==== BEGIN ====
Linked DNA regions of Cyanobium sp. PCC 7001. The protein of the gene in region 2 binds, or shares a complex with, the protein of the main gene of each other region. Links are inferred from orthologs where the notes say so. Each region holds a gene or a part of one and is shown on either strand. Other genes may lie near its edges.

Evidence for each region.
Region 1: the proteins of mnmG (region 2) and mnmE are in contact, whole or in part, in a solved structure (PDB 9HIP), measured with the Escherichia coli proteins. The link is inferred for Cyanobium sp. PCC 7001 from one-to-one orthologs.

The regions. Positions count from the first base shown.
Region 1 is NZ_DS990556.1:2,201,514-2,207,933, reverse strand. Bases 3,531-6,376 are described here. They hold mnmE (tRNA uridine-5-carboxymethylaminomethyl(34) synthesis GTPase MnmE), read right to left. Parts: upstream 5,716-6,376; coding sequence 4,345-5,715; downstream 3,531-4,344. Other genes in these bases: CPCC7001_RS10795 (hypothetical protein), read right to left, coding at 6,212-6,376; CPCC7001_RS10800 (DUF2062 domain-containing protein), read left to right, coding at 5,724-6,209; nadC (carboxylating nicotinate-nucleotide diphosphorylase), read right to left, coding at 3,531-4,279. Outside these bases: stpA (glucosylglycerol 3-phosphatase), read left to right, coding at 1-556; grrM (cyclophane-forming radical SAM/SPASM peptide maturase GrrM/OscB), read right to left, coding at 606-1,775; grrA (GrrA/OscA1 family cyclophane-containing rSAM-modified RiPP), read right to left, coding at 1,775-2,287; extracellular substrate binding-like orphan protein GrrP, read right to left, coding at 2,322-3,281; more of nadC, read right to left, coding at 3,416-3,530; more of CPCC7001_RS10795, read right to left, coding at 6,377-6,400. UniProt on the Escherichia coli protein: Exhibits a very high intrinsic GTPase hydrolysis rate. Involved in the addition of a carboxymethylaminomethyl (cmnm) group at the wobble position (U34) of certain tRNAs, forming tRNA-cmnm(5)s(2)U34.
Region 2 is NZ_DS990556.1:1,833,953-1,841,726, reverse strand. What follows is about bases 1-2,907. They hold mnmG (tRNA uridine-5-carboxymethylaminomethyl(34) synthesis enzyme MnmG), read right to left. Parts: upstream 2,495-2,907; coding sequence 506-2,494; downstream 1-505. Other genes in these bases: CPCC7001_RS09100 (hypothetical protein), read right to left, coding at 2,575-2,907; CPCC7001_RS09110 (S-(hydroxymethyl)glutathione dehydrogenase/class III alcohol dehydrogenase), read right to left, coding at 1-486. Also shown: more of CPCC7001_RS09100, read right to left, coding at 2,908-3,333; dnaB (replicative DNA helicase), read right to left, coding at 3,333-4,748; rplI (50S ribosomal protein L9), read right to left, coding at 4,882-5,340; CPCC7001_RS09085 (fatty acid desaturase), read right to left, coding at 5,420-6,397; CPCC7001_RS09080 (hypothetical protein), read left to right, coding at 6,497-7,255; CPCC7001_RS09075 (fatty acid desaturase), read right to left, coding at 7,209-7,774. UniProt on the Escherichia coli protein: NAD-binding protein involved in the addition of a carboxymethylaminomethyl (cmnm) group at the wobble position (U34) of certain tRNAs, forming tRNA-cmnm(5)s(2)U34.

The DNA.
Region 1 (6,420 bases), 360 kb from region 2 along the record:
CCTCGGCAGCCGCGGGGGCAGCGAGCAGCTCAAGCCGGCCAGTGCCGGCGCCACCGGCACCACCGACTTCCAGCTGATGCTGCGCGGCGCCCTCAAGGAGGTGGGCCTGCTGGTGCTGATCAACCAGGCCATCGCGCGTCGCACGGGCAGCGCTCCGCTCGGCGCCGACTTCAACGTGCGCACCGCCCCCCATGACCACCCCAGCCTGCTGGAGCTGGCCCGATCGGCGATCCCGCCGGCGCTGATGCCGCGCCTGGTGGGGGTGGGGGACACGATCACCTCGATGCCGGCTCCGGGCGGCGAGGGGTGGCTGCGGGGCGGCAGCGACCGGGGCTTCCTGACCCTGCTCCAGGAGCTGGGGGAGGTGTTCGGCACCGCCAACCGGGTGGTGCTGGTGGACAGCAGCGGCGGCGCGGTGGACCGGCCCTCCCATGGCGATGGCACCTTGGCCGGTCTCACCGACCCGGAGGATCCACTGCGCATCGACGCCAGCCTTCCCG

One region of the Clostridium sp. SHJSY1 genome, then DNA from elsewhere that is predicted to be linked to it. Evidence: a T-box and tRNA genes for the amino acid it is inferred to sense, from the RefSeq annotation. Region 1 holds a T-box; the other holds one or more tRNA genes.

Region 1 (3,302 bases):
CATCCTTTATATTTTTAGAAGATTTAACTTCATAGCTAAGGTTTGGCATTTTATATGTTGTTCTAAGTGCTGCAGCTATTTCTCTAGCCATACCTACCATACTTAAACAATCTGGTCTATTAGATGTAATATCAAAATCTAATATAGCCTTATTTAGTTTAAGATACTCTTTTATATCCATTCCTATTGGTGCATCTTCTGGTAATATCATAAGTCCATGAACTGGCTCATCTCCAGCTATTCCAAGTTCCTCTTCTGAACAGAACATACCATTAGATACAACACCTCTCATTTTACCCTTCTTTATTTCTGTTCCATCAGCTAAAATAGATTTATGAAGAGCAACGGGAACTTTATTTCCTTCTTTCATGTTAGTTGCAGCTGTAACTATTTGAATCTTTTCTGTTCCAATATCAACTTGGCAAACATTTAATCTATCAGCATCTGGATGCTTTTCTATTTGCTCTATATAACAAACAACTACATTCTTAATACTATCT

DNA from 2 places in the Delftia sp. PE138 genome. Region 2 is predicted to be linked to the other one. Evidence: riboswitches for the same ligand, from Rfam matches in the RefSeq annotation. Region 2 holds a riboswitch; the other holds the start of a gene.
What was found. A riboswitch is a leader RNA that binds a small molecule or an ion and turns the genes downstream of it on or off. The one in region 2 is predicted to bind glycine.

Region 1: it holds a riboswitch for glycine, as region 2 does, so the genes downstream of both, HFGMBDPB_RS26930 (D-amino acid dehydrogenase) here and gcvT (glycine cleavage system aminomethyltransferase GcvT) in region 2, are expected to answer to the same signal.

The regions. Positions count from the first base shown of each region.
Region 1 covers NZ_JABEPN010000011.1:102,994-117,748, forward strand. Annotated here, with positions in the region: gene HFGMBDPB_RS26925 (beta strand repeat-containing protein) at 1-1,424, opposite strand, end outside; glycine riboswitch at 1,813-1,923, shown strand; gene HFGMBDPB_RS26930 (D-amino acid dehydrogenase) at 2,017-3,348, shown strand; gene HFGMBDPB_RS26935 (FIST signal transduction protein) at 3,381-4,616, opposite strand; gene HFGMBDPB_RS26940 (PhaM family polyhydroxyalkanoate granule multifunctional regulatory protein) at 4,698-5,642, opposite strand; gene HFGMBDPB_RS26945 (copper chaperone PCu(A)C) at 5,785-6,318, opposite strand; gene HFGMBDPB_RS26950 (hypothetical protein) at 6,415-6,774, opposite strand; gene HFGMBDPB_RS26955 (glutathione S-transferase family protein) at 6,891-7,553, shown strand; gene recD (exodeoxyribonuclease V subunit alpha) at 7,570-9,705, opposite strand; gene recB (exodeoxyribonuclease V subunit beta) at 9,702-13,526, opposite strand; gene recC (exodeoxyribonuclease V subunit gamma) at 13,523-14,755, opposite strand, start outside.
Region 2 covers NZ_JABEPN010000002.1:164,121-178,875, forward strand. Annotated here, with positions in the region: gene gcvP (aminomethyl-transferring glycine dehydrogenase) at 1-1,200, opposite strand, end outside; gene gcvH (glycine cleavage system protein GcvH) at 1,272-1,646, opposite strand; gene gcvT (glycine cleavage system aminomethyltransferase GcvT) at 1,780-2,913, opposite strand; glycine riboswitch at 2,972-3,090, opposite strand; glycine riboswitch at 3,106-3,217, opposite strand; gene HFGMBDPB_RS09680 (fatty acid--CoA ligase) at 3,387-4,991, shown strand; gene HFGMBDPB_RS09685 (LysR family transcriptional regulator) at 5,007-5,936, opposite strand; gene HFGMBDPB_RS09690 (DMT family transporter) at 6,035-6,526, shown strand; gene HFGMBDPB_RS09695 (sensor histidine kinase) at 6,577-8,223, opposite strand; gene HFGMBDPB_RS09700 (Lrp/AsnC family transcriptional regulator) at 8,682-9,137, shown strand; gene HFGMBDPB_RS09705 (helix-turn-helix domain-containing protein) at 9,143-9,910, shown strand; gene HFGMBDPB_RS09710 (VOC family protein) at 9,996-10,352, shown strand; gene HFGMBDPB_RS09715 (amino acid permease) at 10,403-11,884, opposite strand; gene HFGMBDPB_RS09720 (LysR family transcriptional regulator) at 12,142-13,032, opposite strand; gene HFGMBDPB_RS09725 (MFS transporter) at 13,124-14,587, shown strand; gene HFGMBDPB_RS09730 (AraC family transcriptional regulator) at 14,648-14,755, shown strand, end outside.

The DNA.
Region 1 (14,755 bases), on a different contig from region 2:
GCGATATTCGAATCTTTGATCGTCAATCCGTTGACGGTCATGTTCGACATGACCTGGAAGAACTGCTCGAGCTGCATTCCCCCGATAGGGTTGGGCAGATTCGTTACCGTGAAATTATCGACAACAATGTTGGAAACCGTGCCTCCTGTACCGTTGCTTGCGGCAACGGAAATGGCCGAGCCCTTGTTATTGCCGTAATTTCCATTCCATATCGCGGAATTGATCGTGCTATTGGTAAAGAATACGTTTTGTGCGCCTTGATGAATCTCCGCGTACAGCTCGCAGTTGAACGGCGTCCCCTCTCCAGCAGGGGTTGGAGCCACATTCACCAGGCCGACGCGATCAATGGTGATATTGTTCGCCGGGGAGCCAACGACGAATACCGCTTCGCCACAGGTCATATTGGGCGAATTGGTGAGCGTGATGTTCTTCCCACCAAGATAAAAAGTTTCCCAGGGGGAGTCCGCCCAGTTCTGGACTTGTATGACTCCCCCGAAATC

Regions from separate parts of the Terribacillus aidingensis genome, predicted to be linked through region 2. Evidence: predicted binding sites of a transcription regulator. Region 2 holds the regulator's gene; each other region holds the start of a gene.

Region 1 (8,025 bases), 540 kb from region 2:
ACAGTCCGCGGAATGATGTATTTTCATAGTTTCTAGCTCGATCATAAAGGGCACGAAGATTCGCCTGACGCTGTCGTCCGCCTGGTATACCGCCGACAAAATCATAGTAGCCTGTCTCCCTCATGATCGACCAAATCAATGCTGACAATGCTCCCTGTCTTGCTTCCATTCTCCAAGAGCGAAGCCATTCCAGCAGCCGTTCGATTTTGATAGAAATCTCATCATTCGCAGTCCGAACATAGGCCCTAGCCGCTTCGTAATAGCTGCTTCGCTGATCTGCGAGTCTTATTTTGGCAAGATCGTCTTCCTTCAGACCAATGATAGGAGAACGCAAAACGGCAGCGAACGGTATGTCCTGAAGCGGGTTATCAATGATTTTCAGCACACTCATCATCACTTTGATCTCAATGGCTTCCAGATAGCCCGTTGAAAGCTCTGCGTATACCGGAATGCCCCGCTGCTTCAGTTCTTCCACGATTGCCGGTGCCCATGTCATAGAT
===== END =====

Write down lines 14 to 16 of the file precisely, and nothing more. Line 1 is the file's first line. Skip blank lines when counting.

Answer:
What was found. A riboswitch is a leader RNA that binds a small molecule or an ion and turns the genes downstream of it on or off. The one in region 2 is predicted to bind glycine.

Region 1: it holds a riboswitch for glycine, as region 2 does, so the genes downstream of both, HFGMBDPB_RS26930 (D-amino acid dehydrogenase) here and gcvT (glycine cleavage system aminomethyltransferase GcvT) in region 2, are expected to answer to the same signal.

The regions. Positions count from the first base shown of each region.